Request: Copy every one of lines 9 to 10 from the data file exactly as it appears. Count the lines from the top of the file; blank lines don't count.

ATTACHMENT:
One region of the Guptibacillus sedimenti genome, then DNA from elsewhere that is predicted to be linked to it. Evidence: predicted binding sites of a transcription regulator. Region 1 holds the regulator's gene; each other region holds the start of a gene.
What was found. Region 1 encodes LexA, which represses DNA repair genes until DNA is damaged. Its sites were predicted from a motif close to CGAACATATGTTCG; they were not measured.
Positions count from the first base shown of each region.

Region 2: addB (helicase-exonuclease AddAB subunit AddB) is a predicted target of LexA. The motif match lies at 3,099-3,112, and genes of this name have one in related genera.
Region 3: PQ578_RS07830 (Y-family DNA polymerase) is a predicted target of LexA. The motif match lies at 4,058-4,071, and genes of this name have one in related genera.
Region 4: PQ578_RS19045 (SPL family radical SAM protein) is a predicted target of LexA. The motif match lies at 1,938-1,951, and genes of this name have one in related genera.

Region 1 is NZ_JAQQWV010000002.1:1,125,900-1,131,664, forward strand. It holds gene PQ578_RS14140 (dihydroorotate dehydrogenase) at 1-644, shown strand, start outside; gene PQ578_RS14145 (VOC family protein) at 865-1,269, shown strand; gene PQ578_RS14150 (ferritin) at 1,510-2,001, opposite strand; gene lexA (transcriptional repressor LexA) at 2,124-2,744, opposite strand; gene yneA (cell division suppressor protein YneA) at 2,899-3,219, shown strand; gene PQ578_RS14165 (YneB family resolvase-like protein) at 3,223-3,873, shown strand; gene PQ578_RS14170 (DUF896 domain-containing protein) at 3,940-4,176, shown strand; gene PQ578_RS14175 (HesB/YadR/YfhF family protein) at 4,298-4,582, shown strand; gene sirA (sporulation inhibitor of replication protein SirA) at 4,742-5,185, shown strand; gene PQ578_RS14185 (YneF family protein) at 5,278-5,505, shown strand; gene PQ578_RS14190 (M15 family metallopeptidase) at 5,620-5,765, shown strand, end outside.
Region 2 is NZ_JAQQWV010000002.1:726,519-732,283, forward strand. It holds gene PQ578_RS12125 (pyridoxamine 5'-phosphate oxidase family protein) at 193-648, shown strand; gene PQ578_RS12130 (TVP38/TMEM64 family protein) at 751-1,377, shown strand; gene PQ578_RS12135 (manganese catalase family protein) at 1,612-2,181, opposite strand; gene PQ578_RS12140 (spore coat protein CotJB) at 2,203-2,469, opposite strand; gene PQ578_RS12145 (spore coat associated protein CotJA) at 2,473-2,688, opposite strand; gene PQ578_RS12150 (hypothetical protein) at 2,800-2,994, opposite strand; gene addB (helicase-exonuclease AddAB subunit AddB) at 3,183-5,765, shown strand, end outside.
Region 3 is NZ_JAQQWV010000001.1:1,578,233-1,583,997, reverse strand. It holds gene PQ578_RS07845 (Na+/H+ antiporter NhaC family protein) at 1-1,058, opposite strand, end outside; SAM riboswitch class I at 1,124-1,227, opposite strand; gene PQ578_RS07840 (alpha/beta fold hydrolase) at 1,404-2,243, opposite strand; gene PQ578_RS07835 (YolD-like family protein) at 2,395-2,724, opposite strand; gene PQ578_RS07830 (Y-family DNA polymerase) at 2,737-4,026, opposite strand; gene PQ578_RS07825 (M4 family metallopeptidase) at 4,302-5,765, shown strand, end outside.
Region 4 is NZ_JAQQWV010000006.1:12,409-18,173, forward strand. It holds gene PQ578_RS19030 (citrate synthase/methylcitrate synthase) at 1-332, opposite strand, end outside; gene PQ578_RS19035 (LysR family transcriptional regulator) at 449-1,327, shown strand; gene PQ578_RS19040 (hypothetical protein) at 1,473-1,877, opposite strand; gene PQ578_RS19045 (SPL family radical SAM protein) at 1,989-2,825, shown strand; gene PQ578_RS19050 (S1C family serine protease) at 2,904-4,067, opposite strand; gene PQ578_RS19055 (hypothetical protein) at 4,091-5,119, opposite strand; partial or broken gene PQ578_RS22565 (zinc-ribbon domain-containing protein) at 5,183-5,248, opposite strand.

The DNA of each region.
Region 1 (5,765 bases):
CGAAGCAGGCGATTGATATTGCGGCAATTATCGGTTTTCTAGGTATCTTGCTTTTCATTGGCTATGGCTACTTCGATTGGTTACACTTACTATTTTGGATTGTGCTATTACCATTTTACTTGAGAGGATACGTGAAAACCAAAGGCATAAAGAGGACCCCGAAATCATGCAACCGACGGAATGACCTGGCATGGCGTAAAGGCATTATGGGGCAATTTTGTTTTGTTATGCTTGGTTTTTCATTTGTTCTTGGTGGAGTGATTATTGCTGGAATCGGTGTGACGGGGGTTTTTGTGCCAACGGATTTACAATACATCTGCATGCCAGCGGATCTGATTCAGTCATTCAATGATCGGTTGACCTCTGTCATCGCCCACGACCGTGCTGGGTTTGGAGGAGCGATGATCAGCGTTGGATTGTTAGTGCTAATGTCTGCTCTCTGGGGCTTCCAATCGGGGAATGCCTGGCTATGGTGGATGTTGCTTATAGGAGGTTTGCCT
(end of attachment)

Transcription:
Region 3 is NZ_JAQQWV010000001.1:1,578,233-1,583,997, reverse strand. It holds gene PQ578_RS07845 (Na+/H+ antiporter NhaC family protein) at 1-1,058, opposite strand, end outside; SAM riboswitch class I at 1,124-1,227, opposite strand; gene PQ578_RS07840 (alpha/beta fold hydrolase) at 1,404-2,243, opposite strand; gene PQ578_RS07835 (YolD-like family protein) at 2,395-2,724, opposite strand; gene PQ578_RS07830 (Y-family DNA polymerase) at 2,737-4,026, opposite strand; gene PQ578_RS07825 (M4 family metallopeptidase) at 4,302-5,765, shown strand, end outside.
Region 4 is NZ_JAQQWV010000006.1:12,409-18,173, forward strand. It holds gene PQ578_RS19030 (citrate synthase/methylcitrate synthase) at 1-332, opposite strand, end outside; gene PQ578_RS19035 (LysR family transcriptional regulator) at 449-1,327, shown strand; gene PQ578_RS19040 (hypothetical protein) at 1,473-1,877, opposite strand; gene PQ578_RS19045 (SPL family radical SAM protein) at 1,989-2,825, shown strand; gene PQ578_RS19050 (S1C family serine protease) at 2,904-4,067, opposite strand; gene PQ578_RS19055 (hypothetical protein) at 4,091-5,119, opposite strand; partial or broken gene PQ578_RS22565 (zinc-ribbon domain-containing protein) at 5,183-5,248, opposite strand.